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Thursday, 4 July, 2002, 11:19 GMT 12:19 UK
UK nuclear shipment leaves Japan
Pacific Pintail
Greenpeace claims the ships are a terror risk
Two British freighters are on their way to the UK from Japan with a cargo of used nuclear fuel - and a challenge by environmentalists has been dropped.

Greenpeace called off a High Court action to prevent the consignments of weapons-usable plutonium being shipped to the UK because the vessels had already left Japan.

The British Nuclear Fuels (BNFL) ships will take six weeks to reach Sellafield, where the fuel was first processed.

In 1999, 250kg of fuel, known as MOX, caused a diplomatic incident between Japan and Britain when it emerged that BNFL workers had falsified safety data.


To send highly radioactive materials on a six-week trip on the high seas was a stupid idea before 11 September

Pete Roche
Greenpeace
The Japanese rejected the shipment and insisted it had to go back to the UK before they buy more fuel from BNFL's new 470m Sellafield MOX plant.

Lawyers for Greenpeace had been preparing to apply for an injunction to stop the shipment, which the group described as a "floating target for terrorists", leaving Japan.

The campaign group said the cargo had been "sneaked out" of Japan hours before a judge was due to decide on the injunction.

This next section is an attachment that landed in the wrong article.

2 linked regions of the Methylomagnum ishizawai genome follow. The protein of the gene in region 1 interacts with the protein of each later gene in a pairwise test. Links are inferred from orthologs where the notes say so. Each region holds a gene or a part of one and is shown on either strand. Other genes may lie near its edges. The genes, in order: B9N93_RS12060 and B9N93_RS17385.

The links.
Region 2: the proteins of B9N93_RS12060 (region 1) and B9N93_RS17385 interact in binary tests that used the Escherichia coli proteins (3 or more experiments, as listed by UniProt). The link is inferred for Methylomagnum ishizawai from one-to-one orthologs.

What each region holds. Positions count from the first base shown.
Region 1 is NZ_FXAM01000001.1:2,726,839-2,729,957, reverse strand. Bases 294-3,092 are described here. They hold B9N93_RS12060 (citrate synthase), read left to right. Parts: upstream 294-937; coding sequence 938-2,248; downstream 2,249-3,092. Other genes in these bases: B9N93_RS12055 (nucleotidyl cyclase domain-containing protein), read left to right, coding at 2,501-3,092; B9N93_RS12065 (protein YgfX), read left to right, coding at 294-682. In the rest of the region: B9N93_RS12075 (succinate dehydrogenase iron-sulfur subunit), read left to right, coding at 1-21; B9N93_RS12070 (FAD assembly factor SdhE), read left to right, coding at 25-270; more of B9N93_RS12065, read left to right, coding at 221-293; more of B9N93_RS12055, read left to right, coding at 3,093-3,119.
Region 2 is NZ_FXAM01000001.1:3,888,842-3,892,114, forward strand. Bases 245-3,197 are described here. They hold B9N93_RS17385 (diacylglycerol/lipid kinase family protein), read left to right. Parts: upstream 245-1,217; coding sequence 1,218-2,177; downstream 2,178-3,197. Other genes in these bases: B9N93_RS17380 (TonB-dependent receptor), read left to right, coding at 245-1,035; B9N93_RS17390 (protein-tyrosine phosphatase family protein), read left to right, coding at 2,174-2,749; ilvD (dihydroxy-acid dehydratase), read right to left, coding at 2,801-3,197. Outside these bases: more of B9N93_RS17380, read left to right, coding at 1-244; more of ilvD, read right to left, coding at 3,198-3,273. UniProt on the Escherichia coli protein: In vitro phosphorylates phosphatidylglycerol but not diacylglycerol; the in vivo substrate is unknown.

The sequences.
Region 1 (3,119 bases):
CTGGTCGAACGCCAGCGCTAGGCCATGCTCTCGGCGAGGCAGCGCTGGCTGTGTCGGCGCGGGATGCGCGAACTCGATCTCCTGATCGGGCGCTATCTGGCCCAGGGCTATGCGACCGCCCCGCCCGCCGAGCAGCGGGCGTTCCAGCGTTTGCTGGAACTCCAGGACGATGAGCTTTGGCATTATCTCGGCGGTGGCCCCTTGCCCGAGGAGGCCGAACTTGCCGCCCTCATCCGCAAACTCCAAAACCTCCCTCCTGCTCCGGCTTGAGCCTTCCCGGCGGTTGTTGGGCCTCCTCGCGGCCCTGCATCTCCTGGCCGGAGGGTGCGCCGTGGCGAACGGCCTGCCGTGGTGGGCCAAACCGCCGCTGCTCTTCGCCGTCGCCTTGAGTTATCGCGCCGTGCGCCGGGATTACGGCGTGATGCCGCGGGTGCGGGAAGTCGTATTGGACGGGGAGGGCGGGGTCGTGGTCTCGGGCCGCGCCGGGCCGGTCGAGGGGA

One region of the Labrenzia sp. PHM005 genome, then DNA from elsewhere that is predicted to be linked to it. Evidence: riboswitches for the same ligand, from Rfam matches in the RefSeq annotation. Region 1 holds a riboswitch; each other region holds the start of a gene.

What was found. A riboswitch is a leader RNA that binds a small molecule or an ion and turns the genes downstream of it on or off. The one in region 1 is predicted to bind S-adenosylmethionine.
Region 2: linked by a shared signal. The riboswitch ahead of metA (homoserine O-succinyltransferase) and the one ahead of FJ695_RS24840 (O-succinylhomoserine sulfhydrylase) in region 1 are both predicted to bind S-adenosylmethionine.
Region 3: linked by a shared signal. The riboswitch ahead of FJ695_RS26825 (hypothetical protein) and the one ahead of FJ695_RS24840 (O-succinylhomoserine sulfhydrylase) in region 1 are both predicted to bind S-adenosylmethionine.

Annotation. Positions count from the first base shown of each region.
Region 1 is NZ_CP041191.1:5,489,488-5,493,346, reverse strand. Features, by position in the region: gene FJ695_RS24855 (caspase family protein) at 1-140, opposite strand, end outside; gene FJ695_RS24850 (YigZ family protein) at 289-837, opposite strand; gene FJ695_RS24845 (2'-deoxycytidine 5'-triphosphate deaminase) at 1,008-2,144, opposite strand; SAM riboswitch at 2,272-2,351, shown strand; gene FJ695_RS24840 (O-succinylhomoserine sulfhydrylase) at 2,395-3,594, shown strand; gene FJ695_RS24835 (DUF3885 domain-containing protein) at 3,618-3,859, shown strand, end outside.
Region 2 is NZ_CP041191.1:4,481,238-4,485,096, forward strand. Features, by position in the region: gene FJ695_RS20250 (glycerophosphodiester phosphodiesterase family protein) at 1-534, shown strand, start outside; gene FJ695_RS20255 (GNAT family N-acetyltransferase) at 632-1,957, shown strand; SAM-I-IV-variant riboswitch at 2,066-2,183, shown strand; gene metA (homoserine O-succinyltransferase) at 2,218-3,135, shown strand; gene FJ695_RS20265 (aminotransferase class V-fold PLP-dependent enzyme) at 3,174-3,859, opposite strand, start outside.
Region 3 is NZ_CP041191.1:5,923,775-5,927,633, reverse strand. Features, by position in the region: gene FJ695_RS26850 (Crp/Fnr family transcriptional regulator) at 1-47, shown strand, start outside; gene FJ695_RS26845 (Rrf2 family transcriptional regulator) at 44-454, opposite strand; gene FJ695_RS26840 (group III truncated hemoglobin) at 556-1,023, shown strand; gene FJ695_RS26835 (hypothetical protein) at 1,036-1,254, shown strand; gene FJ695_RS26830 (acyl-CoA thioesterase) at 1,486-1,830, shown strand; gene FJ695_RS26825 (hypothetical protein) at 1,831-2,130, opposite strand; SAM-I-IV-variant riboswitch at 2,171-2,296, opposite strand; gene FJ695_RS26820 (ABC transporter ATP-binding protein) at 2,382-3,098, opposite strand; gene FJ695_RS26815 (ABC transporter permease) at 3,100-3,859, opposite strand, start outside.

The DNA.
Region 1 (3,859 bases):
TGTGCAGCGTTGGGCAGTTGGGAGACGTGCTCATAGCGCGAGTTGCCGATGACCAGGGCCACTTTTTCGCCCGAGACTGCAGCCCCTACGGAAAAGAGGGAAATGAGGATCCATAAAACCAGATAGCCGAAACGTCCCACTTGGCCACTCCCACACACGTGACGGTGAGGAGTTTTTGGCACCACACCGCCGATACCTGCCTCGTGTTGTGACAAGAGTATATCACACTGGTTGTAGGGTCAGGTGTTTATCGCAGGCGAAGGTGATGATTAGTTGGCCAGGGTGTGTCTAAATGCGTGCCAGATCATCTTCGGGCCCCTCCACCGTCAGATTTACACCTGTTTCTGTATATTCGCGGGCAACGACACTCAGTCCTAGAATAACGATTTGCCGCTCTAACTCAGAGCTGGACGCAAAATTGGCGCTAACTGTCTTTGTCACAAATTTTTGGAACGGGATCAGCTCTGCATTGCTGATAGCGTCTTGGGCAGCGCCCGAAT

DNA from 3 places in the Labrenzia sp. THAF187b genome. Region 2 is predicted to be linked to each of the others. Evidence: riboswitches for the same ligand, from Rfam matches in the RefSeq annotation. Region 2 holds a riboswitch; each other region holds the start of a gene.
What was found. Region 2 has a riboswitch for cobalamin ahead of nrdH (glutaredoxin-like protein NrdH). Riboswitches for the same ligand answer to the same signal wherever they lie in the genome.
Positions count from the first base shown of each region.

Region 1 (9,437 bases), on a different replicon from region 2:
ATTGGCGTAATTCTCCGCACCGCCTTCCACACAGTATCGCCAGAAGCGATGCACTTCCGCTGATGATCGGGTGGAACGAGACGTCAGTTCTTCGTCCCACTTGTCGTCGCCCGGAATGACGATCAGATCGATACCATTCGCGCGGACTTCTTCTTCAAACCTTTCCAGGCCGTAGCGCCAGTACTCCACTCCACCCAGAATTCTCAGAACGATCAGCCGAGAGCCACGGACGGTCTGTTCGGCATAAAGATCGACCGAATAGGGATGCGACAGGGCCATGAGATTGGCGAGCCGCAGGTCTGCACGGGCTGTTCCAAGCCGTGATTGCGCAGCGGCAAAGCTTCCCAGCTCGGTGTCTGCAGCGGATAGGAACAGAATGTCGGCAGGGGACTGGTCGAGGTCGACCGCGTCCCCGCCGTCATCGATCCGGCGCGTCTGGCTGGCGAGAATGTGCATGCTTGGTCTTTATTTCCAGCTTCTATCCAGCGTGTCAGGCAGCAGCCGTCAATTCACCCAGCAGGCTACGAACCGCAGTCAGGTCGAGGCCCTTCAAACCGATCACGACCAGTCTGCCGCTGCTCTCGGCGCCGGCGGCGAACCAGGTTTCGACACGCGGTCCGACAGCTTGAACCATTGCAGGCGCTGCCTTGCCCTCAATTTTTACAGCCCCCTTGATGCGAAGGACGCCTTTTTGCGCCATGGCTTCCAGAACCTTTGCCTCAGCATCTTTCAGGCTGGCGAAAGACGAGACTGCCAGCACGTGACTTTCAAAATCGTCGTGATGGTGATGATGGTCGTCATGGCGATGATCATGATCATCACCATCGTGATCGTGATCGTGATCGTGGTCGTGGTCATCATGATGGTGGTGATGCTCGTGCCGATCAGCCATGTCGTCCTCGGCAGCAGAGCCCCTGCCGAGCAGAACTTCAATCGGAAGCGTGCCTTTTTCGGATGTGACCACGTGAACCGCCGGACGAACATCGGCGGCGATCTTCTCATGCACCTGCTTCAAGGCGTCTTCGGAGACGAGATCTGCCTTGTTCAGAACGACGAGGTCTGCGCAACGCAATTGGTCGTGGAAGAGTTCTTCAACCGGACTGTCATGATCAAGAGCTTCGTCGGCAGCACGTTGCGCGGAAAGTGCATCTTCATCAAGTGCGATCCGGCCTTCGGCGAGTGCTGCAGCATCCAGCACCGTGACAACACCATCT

But BNFL said Greenpeace had had "ample opportunity to take legal action... but chose not to".

Greenpeace is expected to seek permission to apply for a judicial review of the Environment Agency's decision not to treat the material as radioactive waste and not to follow the required procedure for nuclear waste imports.

'Furious'

The BNFL vessels, the Pacific Pintail and Pacific Teal, are equipped with naval guns and guarded by anti-terrorist police.

BNFL has told the Environment Agency it intends to recover the plutonium and uranium within the MOX.

Pacific Pintail
The ships will be guarded by police

Greenpeace and local environmental groups staged protests in Japan against the shipment, which they claim could be made into 50 nuclear weapons.

They want MOX to be classed as radioactive waste, because no use has been forecast for it and Britain has huge stockpiles of uranium and plutonium.

Greenpeace nuclear campaigner Pete Roche said the ships would be a "floating target for terrorists".

He added: "To send highly radioactive materials on a six-week trip on the high seas was a stupid idea before 11 September.

"In today's context it can only be described as insane."

 WATCH/LISTEN
 ON THIS STORY
The BBC's Charles Scanlon
"Greenpeace and other environmental campaigners helped expose the scandal"
BNFL Spokesman Paul Vallance
"These ships are safe and secure"

Click here to go to BBC Cumbria
See also:

22 Jul 02 | England
19 Jun 02 | Health
20 Dec 01 | England
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